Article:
Review of Methods Album by White Belt Yellow Tag

yourcodenameis:milo were one of those cult bands from the north east who like Field Music were on many people's cool lists, but by and large stayed in that box marked 'Angular and difficult to get on with'. With the band having gone on permanent hiatus - which is the new way of saying they've split up - in 2007, former guitarist Justin Lockey went on to get together with Craig Pilbin in forming White Belt Yellow Tag, a name according to their Wikipedia entry inspired by the level he once managed to reach at Taekwando.

White Belt Yellow Tag Methods Album

Enough of that disrespect. 'milo were one of those bands who created handfuls of acolytes so rabid that full body tattooing was regarded as merely a coward's way out, so I'll let the boys worry about what the seethingly devoted will make of Methods. I will do a little plot spoiling for everyone else though by saying the words 'Didactic post rock' are not the first that spring to mind.

In fact, by way of comparison Methods seems to garner much of its influence almost directly from Interpol, older Radiohead and in its more relaxed moments, Coldplay, especially on the euphoric 'It's a Long Way, Don't You Fall Behind'. Lockey has in the past described the trio's sound as 'Massive', and the quiet/(Very) loud tilt of 'You're Not Invincible' conjures the pop-tones-grabbed-by-the throat hubris of ancient Livepool stalwarts Echo & The Bunnymen.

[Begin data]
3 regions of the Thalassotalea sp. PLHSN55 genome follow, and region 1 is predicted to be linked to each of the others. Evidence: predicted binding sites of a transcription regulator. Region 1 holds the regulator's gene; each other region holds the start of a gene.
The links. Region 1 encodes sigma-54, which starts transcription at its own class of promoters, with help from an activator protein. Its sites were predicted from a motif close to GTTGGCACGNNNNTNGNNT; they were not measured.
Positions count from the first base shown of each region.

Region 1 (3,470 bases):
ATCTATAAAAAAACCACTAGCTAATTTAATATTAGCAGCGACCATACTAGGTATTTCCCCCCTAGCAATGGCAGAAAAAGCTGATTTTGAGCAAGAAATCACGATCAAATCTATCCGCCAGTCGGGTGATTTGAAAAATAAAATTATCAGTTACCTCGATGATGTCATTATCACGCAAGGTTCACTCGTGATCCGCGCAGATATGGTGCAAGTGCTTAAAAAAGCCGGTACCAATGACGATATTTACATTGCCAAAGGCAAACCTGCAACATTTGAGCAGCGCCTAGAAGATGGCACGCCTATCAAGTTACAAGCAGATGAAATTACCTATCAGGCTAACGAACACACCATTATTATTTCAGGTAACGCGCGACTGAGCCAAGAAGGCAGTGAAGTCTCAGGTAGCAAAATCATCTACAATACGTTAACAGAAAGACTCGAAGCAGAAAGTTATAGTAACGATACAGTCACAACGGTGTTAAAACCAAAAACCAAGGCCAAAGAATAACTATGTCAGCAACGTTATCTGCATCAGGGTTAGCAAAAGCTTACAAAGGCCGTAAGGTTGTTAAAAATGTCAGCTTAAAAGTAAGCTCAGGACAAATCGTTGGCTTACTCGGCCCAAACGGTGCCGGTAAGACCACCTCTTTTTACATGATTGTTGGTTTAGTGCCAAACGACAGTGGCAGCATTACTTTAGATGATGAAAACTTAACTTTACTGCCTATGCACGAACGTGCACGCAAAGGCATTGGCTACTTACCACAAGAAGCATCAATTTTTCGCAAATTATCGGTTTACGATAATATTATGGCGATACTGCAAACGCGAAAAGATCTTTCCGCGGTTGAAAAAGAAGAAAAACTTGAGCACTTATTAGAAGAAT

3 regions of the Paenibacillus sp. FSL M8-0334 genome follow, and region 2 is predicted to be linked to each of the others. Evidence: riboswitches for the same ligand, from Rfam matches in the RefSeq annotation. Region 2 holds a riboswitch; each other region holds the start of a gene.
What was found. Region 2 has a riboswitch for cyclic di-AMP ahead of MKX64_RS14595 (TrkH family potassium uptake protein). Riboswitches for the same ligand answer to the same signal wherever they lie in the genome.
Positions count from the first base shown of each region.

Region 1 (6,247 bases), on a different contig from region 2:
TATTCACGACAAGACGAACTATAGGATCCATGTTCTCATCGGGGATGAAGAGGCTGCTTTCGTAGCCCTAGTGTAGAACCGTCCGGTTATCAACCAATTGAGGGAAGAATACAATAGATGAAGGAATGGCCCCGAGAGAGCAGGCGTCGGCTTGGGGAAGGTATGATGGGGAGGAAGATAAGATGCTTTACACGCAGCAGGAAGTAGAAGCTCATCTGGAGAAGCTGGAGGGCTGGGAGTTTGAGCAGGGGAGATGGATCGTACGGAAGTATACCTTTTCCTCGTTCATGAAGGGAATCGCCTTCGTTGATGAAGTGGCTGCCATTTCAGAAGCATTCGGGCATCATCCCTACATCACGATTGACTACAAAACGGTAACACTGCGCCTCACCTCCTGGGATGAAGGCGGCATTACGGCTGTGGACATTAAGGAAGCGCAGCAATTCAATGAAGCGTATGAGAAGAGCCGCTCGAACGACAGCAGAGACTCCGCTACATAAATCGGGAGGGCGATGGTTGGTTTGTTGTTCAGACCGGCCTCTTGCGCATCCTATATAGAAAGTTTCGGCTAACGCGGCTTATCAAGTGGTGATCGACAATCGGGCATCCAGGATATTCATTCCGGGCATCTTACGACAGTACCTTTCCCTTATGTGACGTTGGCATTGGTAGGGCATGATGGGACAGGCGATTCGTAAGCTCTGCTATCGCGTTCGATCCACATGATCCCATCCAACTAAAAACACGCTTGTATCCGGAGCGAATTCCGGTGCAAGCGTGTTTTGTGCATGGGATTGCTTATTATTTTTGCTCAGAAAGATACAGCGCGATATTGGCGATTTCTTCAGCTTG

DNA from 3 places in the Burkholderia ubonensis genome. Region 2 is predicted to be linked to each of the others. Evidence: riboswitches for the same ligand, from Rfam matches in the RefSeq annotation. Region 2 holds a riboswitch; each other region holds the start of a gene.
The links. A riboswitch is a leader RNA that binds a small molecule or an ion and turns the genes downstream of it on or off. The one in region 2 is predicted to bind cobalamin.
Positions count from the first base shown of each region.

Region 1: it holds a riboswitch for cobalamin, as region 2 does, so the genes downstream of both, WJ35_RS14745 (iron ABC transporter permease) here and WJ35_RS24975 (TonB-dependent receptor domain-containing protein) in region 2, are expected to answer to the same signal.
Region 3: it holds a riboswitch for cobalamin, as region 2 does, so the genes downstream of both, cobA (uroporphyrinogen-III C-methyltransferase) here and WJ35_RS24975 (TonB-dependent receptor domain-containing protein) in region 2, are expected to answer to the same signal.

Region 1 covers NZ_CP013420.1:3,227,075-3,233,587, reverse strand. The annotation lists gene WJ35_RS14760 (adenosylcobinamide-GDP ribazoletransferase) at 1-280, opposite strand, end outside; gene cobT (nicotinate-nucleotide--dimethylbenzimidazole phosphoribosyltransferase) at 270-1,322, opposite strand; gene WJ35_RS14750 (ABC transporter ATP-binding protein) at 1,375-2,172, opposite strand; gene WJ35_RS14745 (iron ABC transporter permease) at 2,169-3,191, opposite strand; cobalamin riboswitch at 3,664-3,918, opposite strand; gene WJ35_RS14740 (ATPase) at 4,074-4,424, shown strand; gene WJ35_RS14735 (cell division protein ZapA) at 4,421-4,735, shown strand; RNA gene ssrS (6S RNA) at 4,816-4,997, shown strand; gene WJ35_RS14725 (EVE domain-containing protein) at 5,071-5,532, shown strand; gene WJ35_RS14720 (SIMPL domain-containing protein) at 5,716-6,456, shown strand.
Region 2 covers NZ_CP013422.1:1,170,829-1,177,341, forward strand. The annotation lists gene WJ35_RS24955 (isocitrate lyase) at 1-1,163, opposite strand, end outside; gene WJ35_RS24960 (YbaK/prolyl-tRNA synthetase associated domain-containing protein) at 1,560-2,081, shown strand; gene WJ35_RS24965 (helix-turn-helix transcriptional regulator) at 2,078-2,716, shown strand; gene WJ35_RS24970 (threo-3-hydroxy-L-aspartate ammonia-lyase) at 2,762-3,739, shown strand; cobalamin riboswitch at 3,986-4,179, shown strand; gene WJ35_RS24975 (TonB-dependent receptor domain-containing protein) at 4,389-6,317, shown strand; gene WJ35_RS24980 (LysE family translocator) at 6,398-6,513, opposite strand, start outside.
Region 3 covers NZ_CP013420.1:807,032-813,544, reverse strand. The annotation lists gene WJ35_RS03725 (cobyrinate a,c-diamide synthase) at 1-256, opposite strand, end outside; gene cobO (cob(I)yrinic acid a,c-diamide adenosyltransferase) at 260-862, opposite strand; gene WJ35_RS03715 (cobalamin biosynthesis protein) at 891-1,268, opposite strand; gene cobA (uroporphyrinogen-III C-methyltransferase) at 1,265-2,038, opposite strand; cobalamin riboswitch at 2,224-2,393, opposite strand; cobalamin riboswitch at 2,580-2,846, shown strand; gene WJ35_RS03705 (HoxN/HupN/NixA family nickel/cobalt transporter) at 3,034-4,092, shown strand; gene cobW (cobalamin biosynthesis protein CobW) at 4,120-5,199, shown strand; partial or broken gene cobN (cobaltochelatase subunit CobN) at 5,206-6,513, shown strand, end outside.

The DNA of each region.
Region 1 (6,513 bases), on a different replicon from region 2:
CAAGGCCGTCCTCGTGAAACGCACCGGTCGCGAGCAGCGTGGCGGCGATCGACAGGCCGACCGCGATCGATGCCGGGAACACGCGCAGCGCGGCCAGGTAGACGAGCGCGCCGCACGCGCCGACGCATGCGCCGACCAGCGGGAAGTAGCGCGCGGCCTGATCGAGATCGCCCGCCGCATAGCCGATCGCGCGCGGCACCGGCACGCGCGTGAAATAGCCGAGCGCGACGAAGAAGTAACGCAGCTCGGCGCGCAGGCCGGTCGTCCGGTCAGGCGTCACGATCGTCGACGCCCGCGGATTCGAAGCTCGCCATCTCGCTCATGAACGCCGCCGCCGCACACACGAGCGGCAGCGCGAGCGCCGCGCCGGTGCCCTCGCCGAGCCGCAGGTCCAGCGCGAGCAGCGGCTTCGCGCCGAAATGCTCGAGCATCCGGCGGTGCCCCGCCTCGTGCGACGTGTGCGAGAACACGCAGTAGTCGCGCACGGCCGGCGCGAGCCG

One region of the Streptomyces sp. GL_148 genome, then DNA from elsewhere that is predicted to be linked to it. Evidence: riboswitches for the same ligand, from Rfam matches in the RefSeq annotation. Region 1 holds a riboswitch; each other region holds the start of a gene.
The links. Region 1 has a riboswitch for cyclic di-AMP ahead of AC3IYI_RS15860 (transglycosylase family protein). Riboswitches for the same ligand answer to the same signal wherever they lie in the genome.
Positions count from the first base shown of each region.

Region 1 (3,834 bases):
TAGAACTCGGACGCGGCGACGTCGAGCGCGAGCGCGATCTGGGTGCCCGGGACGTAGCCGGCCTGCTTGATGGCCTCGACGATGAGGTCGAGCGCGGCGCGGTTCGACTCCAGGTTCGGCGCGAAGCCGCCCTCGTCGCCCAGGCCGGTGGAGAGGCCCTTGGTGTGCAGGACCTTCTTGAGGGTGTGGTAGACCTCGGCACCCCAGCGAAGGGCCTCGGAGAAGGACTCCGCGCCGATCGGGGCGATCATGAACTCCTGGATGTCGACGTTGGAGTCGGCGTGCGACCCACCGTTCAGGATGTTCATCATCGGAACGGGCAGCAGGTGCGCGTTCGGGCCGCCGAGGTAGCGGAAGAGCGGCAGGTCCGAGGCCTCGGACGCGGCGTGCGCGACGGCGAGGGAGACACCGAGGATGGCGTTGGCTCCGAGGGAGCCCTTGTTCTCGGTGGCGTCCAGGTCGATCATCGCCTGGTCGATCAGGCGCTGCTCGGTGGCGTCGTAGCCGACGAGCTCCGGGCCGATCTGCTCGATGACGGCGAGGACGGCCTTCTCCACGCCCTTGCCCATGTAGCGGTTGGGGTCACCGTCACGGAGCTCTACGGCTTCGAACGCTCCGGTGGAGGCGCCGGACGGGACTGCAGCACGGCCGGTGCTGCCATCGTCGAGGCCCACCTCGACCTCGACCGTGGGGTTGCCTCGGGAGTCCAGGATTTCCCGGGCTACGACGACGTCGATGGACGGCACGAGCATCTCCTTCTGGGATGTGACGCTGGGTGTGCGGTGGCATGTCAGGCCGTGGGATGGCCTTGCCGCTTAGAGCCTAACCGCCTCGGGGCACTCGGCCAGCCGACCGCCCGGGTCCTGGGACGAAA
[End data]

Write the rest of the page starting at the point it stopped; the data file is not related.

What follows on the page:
It's probably the wrong conclusion, but at times in the early stages it feels like Lockey is trying to prove that, despite his history, he can write 'proper' songs with broad horizons and technicolour ambition, especially after the stratospheric pretensions of 'Always and Echoes'. You can still be interesting without playing in 7/18 time of course. Or even when everything sounds like it was recorded in St. James' Park, and eventually somebody finds the reverb 'Off' button, leading to the likes of the quieter but no less rewarding 'Ode' and the potted grandeur of closer 'Careless Talk And Sinking Ships'. It's always a brave and cathartic move to step away from what the few held very dear, and in Methods the trio prove that the break is clean alright. With a bit more poise, they could find a new army of admirers next time round.

Andy Peterson

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